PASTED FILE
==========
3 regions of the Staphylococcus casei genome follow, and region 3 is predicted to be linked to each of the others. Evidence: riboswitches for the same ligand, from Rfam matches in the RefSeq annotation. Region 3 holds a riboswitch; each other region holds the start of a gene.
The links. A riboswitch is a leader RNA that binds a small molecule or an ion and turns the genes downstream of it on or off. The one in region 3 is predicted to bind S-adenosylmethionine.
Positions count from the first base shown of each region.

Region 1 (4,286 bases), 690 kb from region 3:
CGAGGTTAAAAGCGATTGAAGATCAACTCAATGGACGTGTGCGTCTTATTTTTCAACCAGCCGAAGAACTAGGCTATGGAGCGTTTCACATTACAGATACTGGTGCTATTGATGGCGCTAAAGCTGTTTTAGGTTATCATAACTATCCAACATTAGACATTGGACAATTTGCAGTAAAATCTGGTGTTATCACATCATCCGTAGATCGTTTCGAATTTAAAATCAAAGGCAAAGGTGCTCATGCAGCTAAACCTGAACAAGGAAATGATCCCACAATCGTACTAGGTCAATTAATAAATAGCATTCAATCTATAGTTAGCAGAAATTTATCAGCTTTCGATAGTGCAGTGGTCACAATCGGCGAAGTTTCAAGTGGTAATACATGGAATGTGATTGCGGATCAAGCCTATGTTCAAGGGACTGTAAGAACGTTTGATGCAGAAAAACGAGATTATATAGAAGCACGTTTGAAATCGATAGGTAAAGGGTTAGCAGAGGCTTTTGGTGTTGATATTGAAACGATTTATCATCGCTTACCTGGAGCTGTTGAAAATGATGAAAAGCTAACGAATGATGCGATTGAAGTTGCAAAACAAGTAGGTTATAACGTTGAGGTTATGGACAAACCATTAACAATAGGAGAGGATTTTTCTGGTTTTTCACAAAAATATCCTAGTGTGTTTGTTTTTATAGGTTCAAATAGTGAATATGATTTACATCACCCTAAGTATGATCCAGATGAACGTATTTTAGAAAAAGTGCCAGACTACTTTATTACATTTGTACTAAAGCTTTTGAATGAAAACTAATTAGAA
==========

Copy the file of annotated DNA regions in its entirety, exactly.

3 regions of the Staphylococcus casei genome follow, and region 3 is predicted to be linked to each of the others. Evidence: riboswitches for the same ligand, from Rfam matches in the RefSeq annotation. Region 3 holds a riboswitch; each other region holds the start of a gene.
The links. A riboswitch is a leader RNA that binds a small molecule or an ion and turns the genes downstream of it on or off. The one in region 3 is predicted to bind S-adenosylmethionine.
Positions count from the first base shown of each region.

Region 1 (4,286 bases), 690 kb from region 3:
CGAGGTTAAAAGCGATTGAAGATCAACTCAATGGACGTGTGCGTCTTATTTTTCAACCAGCCGAAGAACTAGGCTATGGAGCGTTTCACATTACAGATACTGGTGCTATTGATGGCGCTAAAGCTGTTTTAGGTTATCATAACTATCCAACATTAGACATTGGACAATTTGCAGTAAAATCTGGTGTTATCACATCATCCGTAGATCGTTTCGAATTTAAAATCAAAGGCAAAGGTGCTCATGCAGCTAAACCTGAACAAGGAAATGATCCCACAATCGTACTAGGTCAATTAATAAATAGCATTCAATCTATAGTTAGCAGAAATTTATCAGCTTTCGATAGTGCAGTGGTCACAATCGGCGAAGTTTCAAGTGGTAATACATGGAATGTGATTGCGGATCAAGCCTATGTTCAAGGGACTGTAAGAACGTTTGATGCAGAAAAACGAGATTATATAGAAGCACGTTTGAAATCGATAGGTAAAGGGTTAGCAGAGGCTTTTGGTGTTGATATTGAAACGATTTATCATCGCTTACCTGGAGCTGTTGAAAATGATGAAAAGCTAACGAATGATGCGATTGAAGTTGCAAAACAAGTAGGTTATAACGTTGAGGTTATGGACAAACCATTAACAATAGGAGAGGATTTTTCTGGTTTTTCACAAAAATATCCTAGTGTGTTTGTTTTTATAGGTTCAAATAGTGAATATGATTTACATCACCCTAAGTATGATCCAGATGAACGTATTTTAGAAAAAGTGCCAGACTACTTTATTACATTTGTACTAAAGCTTTTGAATGAAAACTAATTAGAA